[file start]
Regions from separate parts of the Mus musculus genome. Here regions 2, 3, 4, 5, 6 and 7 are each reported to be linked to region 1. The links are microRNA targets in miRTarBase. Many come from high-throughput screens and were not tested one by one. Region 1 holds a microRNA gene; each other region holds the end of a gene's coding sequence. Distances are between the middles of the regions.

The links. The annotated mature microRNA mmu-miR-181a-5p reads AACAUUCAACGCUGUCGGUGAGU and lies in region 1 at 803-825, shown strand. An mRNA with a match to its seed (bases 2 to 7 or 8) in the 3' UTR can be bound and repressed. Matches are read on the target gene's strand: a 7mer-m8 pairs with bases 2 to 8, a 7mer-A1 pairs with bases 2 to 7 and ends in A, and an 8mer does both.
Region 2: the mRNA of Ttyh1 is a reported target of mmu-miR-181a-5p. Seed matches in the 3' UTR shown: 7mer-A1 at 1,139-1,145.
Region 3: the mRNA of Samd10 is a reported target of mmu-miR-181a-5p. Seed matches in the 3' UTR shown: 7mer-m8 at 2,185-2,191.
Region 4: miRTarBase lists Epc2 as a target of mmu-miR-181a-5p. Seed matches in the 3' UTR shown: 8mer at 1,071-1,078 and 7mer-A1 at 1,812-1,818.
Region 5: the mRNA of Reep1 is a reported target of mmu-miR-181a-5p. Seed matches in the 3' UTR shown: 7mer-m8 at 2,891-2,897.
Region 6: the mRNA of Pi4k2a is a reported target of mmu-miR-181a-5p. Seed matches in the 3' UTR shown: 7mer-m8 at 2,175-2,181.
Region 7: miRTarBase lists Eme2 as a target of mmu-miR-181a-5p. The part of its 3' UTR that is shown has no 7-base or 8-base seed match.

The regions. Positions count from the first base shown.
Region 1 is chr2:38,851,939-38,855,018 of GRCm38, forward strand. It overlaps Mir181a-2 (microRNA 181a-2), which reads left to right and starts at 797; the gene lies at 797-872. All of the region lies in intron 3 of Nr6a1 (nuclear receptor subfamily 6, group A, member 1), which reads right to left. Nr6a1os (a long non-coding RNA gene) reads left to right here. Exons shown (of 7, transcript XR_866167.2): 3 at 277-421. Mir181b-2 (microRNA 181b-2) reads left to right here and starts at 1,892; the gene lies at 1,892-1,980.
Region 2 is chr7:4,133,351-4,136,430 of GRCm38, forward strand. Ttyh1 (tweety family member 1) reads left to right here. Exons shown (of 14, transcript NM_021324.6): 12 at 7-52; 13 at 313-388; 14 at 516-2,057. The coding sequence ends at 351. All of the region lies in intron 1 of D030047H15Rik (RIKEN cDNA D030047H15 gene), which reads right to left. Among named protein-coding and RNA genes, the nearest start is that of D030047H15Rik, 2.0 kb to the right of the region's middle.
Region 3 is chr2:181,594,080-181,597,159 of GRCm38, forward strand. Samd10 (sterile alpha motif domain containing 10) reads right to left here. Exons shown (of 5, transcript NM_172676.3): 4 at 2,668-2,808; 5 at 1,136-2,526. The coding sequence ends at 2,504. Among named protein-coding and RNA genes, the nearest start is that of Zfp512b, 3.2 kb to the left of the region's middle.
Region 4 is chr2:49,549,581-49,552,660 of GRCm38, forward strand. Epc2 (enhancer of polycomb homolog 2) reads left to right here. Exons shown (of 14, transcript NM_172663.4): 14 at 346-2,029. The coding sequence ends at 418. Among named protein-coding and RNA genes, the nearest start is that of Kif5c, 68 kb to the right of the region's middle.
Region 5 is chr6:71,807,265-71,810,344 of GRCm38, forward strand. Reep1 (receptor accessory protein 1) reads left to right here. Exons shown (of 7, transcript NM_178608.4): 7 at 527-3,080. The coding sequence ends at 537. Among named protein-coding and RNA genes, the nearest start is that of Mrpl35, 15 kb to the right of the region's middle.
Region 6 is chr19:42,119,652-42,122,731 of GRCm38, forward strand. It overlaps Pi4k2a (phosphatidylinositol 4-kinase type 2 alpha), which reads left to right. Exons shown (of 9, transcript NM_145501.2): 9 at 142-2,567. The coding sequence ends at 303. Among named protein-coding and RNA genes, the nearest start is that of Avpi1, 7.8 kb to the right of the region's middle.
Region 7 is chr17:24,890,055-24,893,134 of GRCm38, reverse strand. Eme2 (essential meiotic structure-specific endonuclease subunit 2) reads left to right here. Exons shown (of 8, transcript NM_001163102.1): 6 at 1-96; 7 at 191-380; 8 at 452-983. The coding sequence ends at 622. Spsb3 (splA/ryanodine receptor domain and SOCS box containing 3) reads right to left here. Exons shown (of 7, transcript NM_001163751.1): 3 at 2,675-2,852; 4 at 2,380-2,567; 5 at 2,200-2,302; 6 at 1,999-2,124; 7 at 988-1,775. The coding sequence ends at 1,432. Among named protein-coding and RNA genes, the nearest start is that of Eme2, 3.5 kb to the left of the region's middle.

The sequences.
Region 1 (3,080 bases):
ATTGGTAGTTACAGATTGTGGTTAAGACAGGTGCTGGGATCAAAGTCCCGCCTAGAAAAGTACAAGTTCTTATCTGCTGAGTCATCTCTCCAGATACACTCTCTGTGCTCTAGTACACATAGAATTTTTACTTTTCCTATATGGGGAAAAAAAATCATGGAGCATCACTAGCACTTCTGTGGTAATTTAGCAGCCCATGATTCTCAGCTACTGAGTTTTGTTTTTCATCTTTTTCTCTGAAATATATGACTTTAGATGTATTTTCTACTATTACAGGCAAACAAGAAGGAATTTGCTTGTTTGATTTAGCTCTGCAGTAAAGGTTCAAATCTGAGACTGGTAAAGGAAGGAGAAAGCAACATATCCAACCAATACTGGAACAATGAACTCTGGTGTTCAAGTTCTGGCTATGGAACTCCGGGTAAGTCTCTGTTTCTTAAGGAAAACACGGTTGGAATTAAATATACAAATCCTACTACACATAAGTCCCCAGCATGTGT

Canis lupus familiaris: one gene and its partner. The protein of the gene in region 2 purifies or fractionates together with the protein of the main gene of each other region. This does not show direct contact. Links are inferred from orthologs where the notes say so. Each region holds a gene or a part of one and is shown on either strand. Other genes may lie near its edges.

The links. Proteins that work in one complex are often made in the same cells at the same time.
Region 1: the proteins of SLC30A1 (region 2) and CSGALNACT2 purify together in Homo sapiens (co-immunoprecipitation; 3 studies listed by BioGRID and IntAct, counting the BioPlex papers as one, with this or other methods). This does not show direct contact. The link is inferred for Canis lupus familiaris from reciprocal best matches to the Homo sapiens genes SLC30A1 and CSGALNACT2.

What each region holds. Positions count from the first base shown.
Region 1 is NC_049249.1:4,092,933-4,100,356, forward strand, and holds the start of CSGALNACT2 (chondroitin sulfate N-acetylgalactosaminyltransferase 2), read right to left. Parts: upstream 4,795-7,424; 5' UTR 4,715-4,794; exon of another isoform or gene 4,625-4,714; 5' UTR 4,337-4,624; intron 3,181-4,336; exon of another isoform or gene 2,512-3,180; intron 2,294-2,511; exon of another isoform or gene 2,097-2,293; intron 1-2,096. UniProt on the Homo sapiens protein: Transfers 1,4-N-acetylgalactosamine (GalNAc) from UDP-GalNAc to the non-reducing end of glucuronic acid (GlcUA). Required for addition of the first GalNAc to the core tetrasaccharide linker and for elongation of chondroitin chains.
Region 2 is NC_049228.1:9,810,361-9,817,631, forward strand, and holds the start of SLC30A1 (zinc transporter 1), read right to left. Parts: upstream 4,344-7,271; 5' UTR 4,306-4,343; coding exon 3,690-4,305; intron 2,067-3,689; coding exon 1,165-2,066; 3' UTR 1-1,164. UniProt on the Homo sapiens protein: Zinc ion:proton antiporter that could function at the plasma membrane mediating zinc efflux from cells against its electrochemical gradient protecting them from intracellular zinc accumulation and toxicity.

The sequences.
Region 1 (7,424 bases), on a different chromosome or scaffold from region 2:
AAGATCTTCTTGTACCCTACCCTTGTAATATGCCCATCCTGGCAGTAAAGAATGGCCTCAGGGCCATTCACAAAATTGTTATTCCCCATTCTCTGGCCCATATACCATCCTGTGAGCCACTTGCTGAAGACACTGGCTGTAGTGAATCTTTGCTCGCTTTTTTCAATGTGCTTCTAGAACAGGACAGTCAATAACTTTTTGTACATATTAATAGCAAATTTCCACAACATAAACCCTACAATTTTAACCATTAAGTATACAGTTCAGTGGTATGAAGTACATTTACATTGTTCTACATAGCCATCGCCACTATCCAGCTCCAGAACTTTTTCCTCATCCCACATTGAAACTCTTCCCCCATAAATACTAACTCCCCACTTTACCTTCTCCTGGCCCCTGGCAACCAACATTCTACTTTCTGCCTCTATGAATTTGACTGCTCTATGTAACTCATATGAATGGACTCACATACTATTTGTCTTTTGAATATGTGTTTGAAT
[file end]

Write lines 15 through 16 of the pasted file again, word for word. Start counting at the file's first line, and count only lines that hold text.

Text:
Region 6 is chr19:42,119,652-42,122,731 of GRCm38, forward strand. It overlaps Pi4k2a (phosphatidylinositol 4-kinase type 2 alpha), which reads left to right. Exons shown (of 9, transcript NM_145501.2): 9 at 142-2,567. The coding sequence ends at 303. Among named protein-coding and RNA genes, the nearest start is that of Avpi1, 7.8 kb to the right of the region's middle.
Region 7 is chr17:24,890,055-24,893,134 of GRCm38, reverse strand. Eme2 (essential meiotic structure-specific endonuclease subunit 2) reads left to right here. Exons shown (of 8, transcript NM_001163102.1): 6 at 1-96; 7 at 191-380; 8 at 452-983. The coding sequence ends at 622. Spsb3 (splA/ryanodine receptor domain and SOCS box containing 3) reads right to left here. Exons shown (of 7, transcript NM_001163751.1): 3 at 2,675-2,852; 4 at 2,380-2,567; 5 at 2,200-2,302; 6 at 1,999-2,124; 7 at 988-1,775. The coding sequence ends at 1,432. Among named protein-coding and RNA genes, the nearest start is that of Eme2, 3.5 kb to the left of the region's middle.